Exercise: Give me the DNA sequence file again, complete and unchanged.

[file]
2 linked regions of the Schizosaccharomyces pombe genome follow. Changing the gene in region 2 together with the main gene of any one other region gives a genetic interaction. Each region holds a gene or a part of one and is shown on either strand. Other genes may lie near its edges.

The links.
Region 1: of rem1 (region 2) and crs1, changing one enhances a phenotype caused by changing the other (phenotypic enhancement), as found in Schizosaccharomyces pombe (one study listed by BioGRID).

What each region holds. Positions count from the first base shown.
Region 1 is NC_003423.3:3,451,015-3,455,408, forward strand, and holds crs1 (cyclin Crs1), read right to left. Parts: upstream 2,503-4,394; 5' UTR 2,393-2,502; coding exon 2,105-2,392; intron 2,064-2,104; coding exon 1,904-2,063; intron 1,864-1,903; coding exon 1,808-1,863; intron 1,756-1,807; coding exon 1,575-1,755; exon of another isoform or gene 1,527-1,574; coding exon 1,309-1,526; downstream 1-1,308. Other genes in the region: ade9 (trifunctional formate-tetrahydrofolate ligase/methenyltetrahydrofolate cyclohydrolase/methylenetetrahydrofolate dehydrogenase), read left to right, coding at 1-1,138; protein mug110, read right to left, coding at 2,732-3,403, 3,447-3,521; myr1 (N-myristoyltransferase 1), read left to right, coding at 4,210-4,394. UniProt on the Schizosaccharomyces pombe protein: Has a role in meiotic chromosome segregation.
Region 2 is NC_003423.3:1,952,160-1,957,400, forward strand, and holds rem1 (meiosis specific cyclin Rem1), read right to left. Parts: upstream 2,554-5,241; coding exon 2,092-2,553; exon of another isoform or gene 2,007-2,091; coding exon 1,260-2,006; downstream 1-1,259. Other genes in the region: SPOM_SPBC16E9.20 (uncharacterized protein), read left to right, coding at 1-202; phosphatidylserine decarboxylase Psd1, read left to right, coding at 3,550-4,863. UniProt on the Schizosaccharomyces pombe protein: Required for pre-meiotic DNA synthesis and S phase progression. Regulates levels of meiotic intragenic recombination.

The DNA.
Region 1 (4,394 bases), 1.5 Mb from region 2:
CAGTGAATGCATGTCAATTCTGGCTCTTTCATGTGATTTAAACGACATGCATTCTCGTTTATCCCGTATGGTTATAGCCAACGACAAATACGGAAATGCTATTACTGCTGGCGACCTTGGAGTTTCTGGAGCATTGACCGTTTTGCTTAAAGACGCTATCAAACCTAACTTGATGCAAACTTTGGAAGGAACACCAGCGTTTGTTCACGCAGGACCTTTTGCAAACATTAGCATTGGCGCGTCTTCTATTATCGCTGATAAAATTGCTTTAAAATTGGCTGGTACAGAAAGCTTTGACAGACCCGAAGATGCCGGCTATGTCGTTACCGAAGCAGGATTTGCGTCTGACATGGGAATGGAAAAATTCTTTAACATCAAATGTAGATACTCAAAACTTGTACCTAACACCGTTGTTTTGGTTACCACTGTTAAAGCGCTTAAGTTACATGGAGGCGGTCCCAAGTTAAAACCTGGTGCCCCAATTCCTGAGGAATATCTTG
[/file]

2 linked regions of the Schizosaccharomyces pombe genome follow. Changing the gene in region 2 together with the main gene of any one other region gives a genetic interaction. Each region holds a gene or a part of one and is shown on either strand. Other genes may lie near its edges.

The links.
Region 1: of rem1 (region 2) and crs1, changing one enhances a phenotype caused by changing the other (phenotypic enhancement), as found in Schizosaccharomyces pombe (one study listed by BioGRID).

What each region holds. Positions count from the first base shown.
Region 1 is NC_003423.3:3,451,015-3,455,408, forward strand, and holds crs1 (cyclin Crs1), read right to left. Parts: upstream 2,503-4,394; 5' UTR 2,393-2,502; coding exon 2,105-2,392; intron 2,064-2,104; coding exon 1,904-2,063; intron 1,864-1,903; coding exon 1,808-1,863; intron 1,756-1,807; coding exon 1,575-1,755; exon of another isoform or gene 1,527-1,574; coding exon 1,309-1,526; downstream 1-1,308. Other genes in the region: ade9 (trifunctional formate-tetrahydrofolate ligase/methenyltetrahydrofolate cyclohydrolase/methylenetetrahydrofolate dehydrogenase), read left to right, coding at 1-1,138; protein mug110, read right to left, coding at 2,732-3,403, 3,447-3,521; myr1 (N-myristoyltransferase 1), read left to right, coding at 4,210-4,394. UniProt on the Schizosaccharomyces pombe protein: Has a role in meiotic chromosome segregation.
Region 2 is NC_003423.3:1,952,160-1,957,400, forward strand, and holds rem1 (meiosis specific cyclin Rem1), read right to left. Parts: upstream 2,554-5,241; coding exon 2,092-2,553; exon of another isoform or gene 2,007-2,091; coding exon 1,260-2,006; downstream 1-1,259. Other genes in the region: SPOM_SPBC16E9.20 (uncharacterized protein), read left to right, coding at 1-202; phosphatidylserine decarboxylase Psd1, read left to right, coding at 3,550-4,863. UniProt on the Schizosaccharomyces pombe protein: Required for pre-meiotic DNA synthesis and S phase progression. Regulates levels of meiotic intragenic recombination.

The DNA.
Region 1 (4,394 bases), 1.5 Mb from region 2:
CAGTGAATGCATGTCAATTCTGGCTCTTTCATGTGATTTAAACGACATGCATTCTCGTTTATCCCGTATGGTTATAGCCAACGACAAATACGGAAATGCTATTACTGCTGGCGACCTTGGAGTTTCTGGAGCATTGACCGTTTTGCTTAAAGACGCTATCAAACCTAACTTGATGCAAACTTTGGAAGGAACACCAGCGTTTGTTCACGCAGGACCTTTTGCAAACATTAGCATTGGCGCGTCTTCTATTATCGCTGATAAAATTGCTTTAAAATTGGCTGGTACAGAAAGCTTTGACAGACCCGAAGATGCCGGCTATGTCGTTACCGAAGCAGGATTTGCGTCTGACATGGGAATGGAAAAATTCTTTAACATCAAATGTAGATACTCAAAACTTGTACCTAACACCGTTGTTTTGGTTACCACTGTTAAAGCGCTTAAGTTACATGGAGGCGGTCCCAAGTTAAAACCTGGTGCCCCAATTCCTGAGGAATATCTTG